Dudes and sexual violence
February 23, 2012 § 3 Comments
Hint: it’s not what you think.
For the best part of the last year, a friend of mine, Max Attitude, has been working on Dude Magazine. Dude is a magazine (mostly) by and for transmasculine folks and those that love them, hang with them, and are part of that community or category. You can read what they’re about in their own words here.
Given that I fall into the “love them” and “hang with them” categories, I have been enamoured by Dude from the start. I am particularly into the fact that Dude is very cool about issues of gender identity – the mag represents a bunch of different iterations of transmasculinity, and a bunch of different bodies and stages of transition. I particularly enjoyed a recent interview with Alix Iron, who IDs, amongst other things, as trans-ish. Cute.
So, given said love, I follow the Dude blog. I opened a post in my email inbox not quite a week ago, and read something which I’m going to repost at length here:
Stand up against sexual violence in our communities
***trigger warning – this post is about sexual violence***
This is Jez Pez, the Editor of DUDE. This week we were informed that a rapist was possibly going to attend our Brisbane launch party. It is something I want to talk about and something I think we should all be talking about. Sexual violence or any form of violence is completely unacceptable, but unfortunately it is so heartbreakingly common.
Once we were notified we were in a position to take responsibility and accountability as event organisers, as feminists, as male identified people and as community members. I want to express sincerest thanks for being notified so that we could work to make our event safe for everyone and also take action in the community.
It was important to me and to the other people I worked with to address this matter, that we first and foremost respected the survivor/s, without question. Something which I think the legal and judicial systems fail to do. Something which I think society often fails to do.
Another reason why I am posting this statement is to advocate against sexual violence and domestic violence in our communities. It happens, it is happening now and it isn’t OK. And nobody is exempt from this. It hurts people and destroys lives and it hurts communities.
I’m going to post some links below. Some are fact sheets on sexual assault and some are radical and anarchic community responses to sexual assault, including workshop kits about consent. Please take the time to read, share and generate discussion in your community. This shit can’t be swept under the rug.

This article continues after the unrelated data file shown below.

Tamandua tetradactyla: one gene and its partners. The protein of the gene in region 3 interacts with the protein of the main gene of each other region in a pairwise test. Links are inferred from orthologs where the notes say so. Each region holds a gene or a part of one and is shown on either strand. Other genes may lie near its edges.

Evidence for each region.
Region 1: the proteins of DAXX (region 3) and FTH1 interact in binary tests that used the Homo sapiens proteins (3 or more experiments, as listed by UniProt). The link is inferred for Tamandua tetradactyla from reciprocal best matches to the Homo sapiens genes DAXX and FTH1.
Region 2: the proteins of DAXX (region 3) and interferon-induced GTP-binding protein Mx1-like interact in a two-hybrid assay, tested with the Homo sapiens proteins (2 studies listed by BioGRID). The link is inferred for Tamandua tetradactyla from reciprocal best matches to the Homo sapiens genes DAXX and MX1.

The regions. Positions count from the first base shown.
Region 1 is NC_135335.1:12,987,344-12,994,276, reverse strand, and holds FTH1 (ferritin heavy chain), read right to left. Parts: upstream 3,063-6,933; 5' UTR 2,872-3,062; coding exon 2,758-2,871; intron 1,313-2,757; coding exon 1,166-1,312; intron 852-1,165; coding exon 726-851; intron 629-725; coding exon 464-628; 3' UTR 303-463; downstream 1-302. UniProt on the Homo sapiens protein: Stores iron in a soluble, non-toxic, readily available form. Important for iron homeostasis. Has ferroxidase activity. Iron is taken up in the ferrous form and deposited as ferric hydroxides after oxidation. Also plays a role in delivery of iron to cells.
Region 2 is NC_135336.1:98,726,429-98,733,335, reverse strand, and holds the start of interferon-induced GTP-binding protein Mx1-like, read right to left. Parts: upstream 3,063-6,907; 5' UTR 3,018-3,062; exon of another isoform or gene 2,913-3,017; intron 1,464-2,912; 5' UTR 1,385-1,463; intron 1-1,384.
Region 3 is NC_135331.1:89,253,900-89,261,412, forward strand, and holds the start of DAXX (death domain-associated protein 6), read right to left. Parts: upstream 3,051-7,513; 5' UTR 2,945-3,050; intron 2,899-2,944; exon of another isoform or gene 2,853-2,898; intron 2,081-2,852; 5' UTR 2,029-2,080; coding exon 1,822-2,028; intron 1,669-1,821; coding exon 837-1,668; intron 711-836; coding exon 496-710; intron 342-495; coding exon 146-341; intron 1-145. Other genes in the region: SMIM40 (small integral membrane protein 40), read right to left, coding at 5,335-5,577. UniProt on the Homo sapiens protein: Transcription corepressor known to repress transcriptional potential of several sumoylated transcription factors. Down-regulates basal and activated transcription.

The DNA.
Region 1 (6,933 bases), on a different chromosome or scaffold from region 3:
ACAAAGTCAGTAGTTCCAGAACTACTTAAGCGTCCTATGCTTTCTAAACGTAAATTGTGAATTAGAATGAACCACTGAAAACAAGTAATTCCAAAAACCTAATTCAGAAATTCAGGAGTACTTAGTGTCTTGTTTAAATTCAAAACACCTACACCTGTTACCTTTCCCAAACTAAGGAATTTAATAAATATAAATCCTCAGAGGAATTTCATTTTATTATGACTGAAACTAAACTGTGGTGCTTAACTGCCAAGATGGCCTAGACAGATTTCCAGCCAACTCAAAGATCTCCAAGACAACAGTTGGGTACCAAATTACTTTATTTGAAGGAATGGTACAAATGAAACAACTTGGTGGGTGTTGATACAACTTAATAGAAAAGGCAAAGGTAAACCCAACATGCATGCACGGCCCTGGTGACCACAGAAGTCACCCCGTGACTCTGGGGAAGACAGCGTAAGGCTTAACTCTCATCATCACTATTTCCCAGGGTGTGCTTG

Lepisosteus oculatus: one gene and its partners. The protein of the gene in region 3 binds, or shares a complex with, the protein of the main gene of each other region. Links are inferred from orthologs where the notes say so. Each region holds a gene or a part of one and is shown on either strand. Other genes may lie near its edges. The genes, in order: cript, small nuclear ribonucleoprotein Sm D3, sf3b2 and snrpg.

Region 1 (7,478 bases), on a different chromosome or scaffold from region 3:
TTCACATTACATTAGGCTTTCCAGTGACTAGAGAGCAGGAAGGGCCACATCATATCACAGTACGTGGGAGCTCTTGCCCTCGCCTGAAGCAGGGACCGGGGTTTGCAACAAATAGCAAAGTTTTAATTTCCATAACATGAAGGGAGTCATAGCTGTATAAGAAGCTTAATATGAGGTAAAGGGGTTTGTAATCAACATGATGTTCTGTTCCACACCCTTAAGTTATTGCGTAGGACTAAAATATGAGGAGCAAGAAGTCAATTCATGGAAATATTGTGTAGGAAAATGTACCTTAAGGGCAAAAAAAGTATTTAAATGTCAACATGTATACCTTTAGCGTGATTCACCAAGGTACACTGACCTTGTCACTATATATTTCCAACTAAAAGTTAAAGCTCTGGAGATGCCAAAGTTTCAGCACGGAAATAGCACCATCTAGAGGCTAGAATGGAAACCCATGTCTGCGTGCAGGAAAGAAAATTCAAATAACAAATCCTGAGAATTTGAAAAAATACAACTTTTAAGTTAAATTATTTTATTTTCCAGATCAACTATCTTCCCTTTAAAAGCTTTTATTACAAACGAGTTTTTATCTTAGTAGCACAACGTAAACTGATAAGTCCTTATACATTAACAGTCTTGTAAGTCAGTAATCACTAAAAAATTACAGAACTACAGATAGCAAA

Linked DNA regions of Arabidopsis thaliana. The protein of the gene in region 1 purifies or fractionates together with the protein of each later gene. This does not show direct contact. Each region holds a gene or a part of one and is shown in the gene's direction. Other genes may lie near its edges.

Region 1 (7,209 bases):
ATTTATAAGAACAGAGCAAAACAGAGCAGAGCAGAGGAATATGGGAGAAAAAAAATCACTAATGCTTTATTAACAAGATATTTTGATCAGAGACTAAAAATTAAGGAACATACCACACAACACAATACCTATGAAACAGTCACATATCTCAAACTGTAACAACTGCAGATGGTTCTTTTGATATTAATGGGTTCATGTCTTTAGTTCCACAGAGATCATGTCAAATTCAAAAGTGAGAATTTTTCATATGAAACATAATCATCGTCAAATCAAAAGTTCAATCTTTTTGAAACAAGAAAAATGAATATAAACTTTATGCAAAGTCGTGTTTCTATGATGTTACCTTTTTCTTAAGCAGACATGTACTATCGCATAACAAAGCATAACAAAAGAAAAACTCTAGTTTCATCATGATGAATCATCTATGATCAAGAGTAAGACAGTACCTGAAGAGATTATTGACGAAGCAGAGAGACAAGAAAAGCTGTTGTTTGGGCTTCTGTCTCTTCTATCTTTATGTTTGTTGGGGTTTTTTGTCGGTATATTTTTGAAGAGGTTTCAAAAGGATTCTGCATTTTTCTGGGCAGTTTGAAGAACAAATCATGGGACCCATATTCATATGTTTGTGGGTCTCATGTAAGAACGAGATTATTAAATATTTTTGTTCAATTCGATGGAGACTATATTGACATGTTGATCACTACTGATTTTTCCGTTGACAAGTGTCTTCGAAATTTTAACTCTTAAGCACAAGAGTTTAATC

Stand up against rape, against rape culture and against slut shaming.
You can access the links Jez mentions by going to the original post.
Dude has always seemed to me to have feminist sensibility. I’m into ‘stand up against sexual violence’ and I think it’s good that this post was made.
At the end of the post though, I was left with some really big questions.
I wondered about what the transmale community creating and supporting Dude thinks about why and/or how sexual assault is a problem, how it affects the transmale community in Brisbane, Melbourne, Sydney and anywhere else, what the effects of the violence are, and how transmasculinity affects experiences of assault and vice versa (real and threatened, perpetrated and perpetrator).
I ask these questions because I think that talking about sexual assault in our communities is useful when it addresses the specificities of experience in that community.
I think it is important not just to discuss the fact that sexual assault is bad, or what it is, but what it does. How is sexual assault generative, what does it create or destroy for people?
I think this is an important question for different queer and especially sex-radical communities (which aren’t always the same thing obviously, but I think it is fair to say there is crossover). How do questions of consent/ assault and masculinity/ and of transmasculinity interrelate?
This is hard stuff to answer and to say. I’m not suggesting Jez’s post should or could have covered all of this, but I would love to see these (and other) questions begin to be answered at some point. My reason is that as a feminist, I think that if an answer to these questions is something like “sexual assault dehumanises survivors,” then we can start to get a handle on why it is so fucking important.
To try to answer some of my own questions here: one result of sexual violence that I’ve seen and that has affected my life, is the diminishing of capacity to engage with others. I’ve also seen sexual assault set up a constant fear of disapproval and rejection. One quite tangible result of this was difficulties in accessing social opportunities and trusting relationships, which is (always already) gendered territory anyway.
These questions are painful, and I don’t have any obvious answers, but I think maybe being in a position to ask them is a hopeful place to be.